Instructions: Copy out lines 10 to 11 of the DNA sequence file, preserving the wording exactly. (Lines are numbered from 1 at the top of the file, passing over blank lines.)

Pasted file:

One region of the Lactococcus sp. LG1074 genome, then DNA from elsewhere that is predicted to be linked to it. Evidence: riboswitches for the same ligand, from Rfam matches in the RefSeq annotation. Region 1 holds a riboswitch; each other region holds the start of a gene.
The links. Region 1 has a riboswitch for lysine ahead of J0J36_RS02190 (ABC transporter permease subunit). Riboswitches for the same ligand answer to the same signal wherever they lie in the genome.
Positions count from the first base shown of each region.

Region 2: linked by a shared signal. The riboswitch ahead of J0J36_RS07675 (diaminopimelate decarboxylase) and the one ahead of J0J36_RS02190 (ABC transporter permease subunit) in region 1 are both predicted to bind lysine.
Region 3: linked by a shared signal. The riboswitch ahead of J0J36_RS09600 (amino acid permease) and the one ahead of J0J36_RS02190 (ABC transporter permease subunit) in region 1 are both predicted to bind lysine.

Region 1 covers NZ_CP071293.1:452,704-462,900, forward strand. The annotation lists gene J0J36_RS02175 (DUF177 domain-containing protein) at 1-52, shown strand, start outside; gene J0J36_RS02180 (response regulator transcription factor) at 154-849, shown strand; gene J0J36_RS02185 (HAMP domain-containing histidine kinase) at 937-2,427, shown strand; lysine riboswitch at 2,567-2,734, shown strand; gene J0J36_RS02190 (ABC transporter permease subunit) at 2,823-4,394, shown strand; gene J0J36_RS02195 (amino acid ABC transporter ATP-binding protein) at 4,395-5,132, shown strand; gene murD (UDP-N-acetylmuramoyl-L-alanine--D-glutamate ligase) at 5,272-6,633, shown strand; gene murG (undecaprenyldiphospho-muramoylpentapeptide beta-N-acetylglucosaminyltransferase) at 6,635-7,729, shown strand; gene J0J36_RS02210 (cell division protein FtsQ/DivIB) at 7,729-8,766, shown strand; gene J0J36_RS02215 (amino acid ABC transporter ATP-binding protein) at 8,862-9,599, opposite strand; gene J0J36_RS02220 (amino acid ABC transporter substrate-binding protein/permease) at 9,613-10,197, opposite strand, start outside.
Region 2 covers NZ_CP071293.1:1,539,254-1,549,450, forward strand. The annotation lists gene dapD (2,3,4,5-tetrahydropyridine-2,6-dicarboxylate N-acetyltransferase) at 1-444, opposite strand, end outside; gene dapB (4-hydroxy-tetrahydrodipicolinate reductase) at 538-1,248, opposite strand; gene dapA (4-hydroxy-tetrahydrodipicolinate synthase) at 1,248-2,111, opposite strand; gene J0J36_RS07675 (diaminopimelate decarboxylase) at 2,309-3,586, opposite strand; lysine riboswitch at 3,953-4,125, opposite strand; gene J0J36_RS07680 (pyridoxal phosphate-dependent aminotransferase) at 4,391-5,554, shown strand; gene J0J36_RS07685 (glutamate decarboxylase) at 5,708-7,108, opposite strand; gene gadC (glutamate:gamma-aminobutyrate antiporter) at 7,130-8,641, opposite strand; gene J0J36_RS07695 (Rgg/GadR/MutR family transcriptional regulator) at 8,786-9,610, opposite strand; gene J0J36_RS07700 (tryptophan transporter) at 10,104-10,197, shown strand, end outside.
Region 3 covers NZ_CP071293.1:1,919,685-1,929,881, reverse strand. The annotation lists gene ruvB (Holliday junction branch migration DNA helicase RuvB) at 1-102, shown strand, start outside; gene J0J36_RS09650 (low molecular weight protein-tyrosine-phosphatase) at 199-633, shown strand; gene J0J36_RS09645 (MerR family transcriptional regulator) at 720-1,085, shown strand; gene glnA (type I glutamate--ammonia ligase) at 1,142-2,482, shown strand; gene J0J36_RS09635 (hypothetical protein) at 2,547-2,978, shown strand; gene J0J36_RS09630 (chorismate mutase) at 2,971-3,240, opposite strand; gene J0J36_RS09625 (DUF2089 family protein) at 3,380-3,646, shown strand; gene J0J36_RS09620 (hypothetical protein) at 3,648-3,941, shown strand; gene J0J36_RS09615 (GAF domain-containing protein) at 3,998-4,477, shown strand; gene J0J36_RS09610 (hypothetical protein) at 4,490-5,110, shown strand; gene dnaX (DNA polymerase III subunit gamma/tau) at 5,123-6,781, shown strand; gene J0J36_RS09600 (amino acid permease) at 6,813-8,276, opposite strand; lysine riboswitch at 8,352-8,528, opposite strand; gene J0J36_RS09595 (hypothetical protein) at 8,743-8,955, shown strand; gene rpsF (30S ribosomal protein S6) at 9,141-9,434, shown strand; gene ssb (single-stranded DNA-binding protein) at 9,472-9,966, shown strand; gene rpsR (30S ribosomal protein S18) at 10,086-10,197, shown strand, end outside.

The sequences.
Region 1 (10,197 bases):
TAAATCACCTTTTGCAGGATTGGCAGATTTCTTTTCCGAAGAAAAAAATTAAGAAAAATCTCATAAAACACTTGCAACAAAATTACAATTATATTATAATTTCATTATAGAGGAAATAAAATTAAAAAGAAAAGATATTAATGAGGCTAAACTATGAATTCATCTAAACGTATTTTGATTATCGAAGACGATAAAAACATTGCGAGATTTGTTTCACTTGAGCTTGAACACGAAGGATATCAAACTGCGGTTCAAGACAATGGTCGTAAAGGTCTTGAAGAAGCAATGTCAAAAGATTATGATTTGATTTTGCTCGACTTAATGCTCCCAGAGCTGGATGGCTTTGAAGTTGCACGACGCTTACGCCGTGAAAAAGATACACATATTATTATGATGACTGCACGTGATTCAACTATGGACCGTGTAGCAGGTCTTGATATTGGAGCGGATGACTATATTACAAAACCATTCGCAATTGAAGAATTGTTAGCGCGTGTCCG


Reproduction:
Region 1 (10,197 bases):
TAAATCACCTTTTGCAGGATTGGCAGATTTCTTTTCCGAAGAAAAAAATTAAGAAAAATCTCATAAAACACTTGCAACAAAATTACAATTATATTATAATTTCATTATAGAGGAAATAAAATTAAAAAGAAAAGATATTAATGAGGCTAAACTATGAATTCATCTAAACGTATTTTGATTATCGAAGACGATAAAAACATTGCGAGATTTGTTTCACTTGAGCTTGAACACGAAGGATATCAAACTGCGGTTCAAGACAATGGTCGTAAAGGTCTTGAAGAAGCAATGTCAAAAGATTATGATTTGATTTTGCTCGACTTAATGCTCCCAGAGCTGGATGGCTTTGAAGTTGCACGACGCTTACGCCGTGAAAAAGATACACATATTATTATGATGACTGCACGTGATTCAACTATGGACCGTGTAGCAGGTCTTGATATTGGAGCGGATGACTATATTACAAAACCATTCGCAATTGAAGAATTGTTAGCGCGTGTCCG